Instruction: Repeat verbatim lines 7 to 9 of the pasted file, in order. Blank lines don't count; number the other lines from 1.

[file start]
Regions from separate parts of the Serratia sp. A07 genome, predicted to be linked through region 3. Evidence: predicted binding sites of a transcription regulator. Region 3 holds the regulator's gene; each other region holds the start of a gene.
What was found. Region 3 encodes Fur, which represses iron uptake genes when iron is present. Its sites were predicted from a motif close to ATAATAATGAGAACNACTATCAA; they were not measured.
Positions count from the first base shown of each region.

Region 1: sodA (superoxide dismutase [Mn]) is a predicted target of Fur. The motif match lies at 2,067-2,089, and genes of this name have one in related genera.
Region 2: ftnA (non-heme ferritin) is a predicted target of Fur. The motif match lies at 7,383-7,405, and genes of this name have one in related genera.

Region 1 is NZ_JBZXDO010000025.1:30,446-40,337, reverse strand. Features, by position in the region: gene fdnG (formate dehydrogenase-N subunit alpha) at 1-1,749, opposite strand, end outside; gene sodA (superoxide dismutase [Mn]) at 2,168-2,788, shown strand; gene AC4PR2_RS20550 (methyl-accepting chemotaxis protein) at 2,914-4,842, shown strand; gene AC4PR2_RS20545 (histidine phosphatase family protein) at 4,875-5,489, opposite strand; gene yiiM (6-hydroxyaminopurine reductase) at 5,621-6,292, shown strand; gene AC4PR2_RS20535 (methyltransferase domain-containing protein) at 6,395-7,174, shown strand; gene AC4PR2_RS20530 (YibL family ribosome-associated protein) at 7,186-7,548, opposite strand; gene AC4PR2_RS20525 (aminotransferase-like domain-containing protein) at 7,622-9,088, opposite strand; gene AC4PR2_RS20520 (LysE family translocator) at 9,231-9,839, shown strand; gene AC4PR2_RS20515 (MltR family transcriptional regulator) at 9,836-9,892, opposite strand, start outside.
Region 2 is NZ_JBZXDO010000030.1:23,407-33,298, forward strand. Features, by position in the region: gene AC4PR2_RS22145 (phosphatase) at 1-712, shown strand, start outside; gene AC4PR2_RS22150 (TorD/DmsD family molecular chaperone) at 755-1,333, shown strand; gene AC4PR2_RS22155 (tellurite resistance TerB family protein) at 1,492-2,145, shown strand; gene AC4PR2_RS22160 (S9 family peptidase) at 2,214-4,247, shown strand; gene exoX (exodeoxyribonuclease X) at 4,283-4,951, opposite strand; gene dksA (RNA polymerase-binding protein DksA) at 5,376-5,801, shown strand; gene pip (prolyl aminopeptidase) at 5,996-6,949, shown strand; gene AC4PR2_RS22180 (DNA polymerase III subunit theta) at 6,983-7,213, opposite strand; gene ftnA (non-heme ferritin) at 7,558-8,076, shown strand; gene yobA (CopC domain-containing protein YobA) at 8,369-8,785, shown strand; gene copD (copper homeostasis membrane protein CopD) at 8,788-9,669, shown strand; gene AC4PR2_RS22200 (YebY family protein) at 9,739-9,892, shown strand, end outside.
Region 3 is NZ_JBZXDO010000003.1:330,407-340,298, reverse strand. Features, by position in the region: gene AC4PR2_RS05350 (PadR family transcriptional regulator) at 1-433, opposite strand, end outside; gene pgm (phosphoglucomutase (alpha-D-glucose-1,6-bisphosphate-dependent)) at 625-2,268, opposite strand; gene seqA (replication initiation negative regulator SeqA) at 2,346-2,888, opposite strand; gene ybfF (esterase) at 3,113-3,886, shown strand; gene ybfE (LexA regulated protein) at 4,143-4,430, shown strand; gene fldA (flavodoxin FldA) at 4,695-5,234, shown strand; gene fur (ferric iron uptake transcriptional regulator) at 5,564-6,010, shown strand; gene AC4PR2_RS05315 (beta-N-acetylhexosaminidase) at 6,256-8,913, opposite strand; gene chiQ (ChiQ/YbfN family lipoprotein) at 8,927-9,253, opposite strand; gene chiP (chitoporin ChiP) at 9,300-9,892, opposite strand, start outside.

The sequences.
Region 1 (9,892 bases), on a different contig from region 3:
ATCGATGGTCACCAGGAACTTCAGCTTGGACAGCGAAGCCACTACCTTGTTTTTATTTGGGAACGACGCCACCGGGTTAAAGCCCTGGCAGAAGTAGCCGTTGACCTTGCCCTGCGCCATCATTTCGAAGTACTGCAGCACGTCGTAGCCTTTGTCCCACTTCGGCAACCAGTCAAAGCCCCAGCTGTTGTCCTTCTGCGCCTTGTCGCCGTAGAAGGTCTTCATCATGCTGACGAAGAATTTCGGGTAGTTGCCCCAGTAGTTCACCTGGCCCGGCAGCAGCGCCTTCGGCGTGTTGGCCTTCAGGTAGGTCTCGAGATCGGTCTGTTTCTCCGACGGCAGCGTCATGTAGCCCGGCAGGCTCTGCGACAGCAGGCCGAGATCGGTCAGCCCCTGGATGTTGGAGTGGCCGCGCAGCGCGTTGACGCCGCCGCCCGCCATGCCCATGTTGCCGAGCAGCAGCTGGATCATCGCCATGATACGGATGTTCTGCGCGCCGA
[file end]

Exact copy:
Region 2 is NZ_JBZXDO010000030.1:23,407-33,298, forward strand. Features, by position in the region: gene AC4PR2_RS22145 (phosphatase) at 1-712, shown strand, start outside; gene AC4PR2_RS22150 (TorD/DmsD family molecular chaperone) at 755-1,333, shown strand; gene AC4PR2_RS22155 (tellurite resistance TerB family protein) at 1,492-2,145, shown strand; gene AC4PR2_RS22160 (S9 family peptidase) at 2,214-4,247, shown strand; gene exoX (exodeoxyribonuclease X) at 4,283-4,951, opposite strand; gene dksA (RNA polymerase-binding protein DksA) at 5,376-5,801, shown strand; gene pip (prolyl aminopeptidase) at 5,996-6,949, shown strand; gene AC4PR2_RS22180 (DNA polymerase III subunit theta) at 6,983-7,213, opposite strand; gene ftnA (non-heme ferritin) at 7,558-8,076, shown strand; gene yobA (CopC domain-containing protein YobA) at 8,369-8,785, shown strand; gene copD (copper homeostasis membrane protein CopD) at 8,788-9,669, shown strand; gene AC4PR2_RS22200 (YebY family protein) at 9,739-9,892, shown strand, end outside.
Region 3 is NZ_JBZXDO010000003.1:330,407-340,298, reverse strand. Features, by position in the region: gene AC4PR2_RS05350 (PadR family transcriptional regulator) at 1-433, opposite strand, end outside; gene pgm (phosphoglucomutase (alpha-D-glucose-1,6-bisphosphate-dependent)) at 625-2,268, opposite strand; gene seqA (replication initiation negative regulator SeqA) at 2,346-2,888, opposite strand; gene ybfF (esterase) at 3,113-3,886, shown strand; gene ybfE (LexA regulated protein) at 4,143-4,430, shown strand; gene fldA (flavodoxin FldA) at 4,695-5,234, shown strand; gene fur (ferric iron uptake transcriptional regulator) at 5,564-6,010, shown strand; gene AC4PR2_RS05315 (beta-N-acetylhexosaminidase) at 6,256-8,913, opposite strand; gene chiQ (ChiQ/YbfN family lipoprotein) at 8,927-9,253, opposite strand; gene chiP (chitoporin ChiP) at 9,300-9,892, opposite strand, start outside.

The sequences.